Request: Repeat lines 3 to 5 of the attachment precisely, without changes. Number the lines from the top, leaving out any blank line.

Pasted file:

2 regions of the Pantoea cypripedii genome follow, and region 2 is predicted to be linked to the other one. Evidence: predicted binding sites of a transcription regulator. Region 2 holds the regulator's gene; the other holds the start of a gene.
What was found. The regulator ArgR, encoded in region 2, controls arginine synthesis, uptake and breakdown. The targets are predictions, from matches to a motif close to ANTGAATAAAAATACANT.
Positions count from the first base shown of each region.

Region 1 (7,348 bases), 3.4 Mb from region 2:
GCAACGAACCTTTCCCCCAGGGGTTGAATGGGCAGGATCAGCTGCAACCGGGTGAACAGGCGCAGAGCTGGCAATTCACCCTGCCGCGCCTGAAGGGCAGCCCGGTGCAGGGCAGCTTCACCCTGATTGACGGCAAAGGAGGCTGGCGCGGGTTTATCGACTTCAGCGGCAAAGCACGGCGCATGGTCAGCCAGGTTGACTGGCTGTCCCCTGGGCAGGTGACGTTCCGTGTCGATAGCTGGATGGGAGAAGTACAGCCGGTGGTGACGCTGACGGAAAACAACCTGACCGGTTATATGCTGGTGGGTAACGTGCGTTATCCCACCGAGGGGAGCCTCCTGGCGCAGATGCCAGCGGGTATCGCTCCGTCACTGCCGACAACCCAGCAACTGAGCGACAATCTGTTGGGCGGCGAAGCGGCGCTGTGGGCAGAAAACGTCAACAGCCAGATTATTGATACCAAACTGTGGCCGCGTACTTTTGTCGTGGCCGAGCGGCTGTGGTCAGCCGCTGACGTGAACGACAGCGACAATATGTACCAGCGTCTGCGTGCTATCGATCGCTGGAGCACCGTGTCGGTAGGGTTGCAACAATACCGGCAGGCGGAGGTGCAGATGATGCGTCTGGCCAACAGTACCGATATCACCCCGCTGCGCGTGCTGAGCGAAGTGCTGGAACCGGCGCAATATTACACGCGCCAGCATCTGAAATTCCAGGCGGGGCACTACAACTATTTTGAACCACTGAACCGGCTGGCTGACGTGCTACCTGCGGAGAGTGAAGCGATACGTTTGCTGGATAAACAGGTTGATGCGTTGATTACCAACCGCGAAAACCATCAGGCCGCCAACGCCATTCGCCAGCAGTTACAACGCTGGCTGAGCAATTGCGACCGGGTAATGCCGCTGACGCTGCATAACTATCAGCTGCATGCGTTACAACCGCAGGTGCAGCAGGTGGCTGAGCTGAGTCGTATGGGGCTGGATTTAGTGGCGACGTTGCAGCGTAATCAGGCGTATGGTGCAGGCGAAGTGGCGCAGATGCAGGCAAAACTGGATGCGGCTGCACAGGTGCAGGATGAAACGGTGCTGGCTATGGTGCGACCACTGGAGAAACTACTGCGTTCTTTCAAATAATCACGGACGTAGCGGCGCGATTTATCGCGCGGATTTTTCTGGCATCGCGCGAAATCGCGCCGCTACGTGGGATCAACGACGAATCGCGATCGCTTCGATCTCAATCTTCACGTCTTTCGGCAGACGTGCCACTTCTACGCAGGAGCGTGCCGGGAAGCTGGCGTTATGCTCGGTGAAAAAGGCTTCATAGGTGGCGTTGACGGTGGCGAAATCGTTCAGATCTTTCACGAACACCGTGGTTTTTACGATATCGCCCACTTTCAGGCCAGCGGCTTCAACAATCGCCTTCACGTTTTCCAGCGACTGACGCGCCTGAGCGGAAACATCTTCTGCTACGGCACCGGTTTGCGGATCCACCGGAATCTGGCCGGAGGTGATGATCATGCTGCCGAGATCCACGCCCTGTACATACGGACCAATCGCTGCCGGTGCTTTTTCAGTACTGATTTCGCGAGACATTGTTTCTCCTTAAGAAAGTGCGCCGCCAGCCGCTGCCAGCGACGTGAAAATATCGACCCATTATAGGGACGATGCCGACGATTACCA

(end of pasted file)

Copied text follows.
Positions count from the first base shown of each region.

Region 1 (7,348 bases), 3.4 Mb from region 2:
GCAACGAACCTTTCCCCCAGGGGTTGAATGGGCAGGATCAGCTGCAACCGGGTGAACAGGCGCAGAGCTGGCAATTCACCCTGCCGCGCCTGAAGGGCAGCCCGGTGCAGGGCAGCTTCACCCTGATTGACGGCAAAGGAGGCTGGCGCGGGTTTATCGACTTCAGCGGCAAAGCACGGCGCATGGTCAGCCAGGTTGACTGGCTGTCCCCTGGGCAGGTGACGTTCCGTGTCGATAGCTGGATGGGAGAAGTACAGCCGGTGGTGACGCTGACGGAAAACAACCTGACCGGTTATATGCTGGTGGGTAACGTGCGTTATCCCACCGAGGGGAGCCTCCTGGCGCAGATGCCAGCGGGTATCGCTCCGTCACTGCCGACAACCCAGCAACTGAGCGACAATCTGTTGGGCGGCGAAGCGGCGCTGTGGGCAGAAAACGTCAACAGCCAGATTATTGATACCAAACTGTGGCCGCGTACTTTTGTCGTGGCCGAGCGGCTGTGGTCAGCCGCTGACGTGAACGACAGCGACAATATGTACCAGCGTCTGCGTGCTATCGATCGCTGGAGCACCGTGTCGGTAGGGTTGCAACAATACCGGCAGGCGGAGGTGCAGATGATGCGTCTGGCCAACAGTACCGATATCACCCCGCTGCGCGTGCTGAGCGAAGTGCTGGAACCGGCGCAATATTACACGCGCCAGCATCTGAAATTCCAGGCGGGGCACTACAACTATTTTGAACCACTGAACCGGCTGGCTGACGTGCTACCTGCGGAGAGTGAAGCGATACGTTTGCTGGATAAACAGGTTGATGCGTTGATTACCAACCGCGAAAACCATCAGGCCGCCAACGCCATTCGCCAGCAGTTACAACGCTGGCTGAGCAATTGCGACCGGGTAATGCCGCTGACGCTGCATAACTATCAGCTGCATGCGTTACAACCGCAGGTGCAGCAGGTGGCTGAGCTGAGTCGTATGGGGCTGGATTTAGTGGCGACGTTGCAGCGTAATCAGGCGTATGGTGCAGGCGAAGTGGCGCAGATGCAGGCAAAACTGGATGCGGCTGCACAGGTGCAGGATGAAACGGTGCTGGCTATGGTGCGACCACTGGAGAAACTACTGCGTTCTTTCAAATAATCACGGACGTAGCGGCGCGATTTATCGCGCGGATTTTTCTGGCATCGCGCGAAATCGCGCCGCTACGTGGGATCAACGACGAATCGCGATCGCTTCGATCTCAATCTTCACGTCTTTCGGCAGACGTGCCACTTCTACGCAGGAGCGTGCCGGGAAGCTGGCGTTATGCTCGGTGAAAAAGGCTTCATAGGTGGCGTTGACGGTGGCGAAATCGTTCAGATCTTTCACGAACACCGTGGTTTTTACGATATCGCCCACTTTCAGGCCAGCGGCTTCAACAATCGCCTTCACGTTTTCCAGCGACTGACGCGCCTGAGCGGAAACATCTTCTGCTACGGCACCGGTTTGCGGATCCACCGGAATCTGGCCGGAGGTGATGATCATGCTGCCGAGATCCACGCCCTGTACATACGGACCAATCGCTGCCGGTGCTTTTTCAGTACTGATTTCGCGAGACATTGTTTCTCCTTAAGAAAGTGCGCCGCCAGCCGCTGCCAGCGACGTGAAAATATCGACCCATTATAGGGACGATGCCGACGATTACCA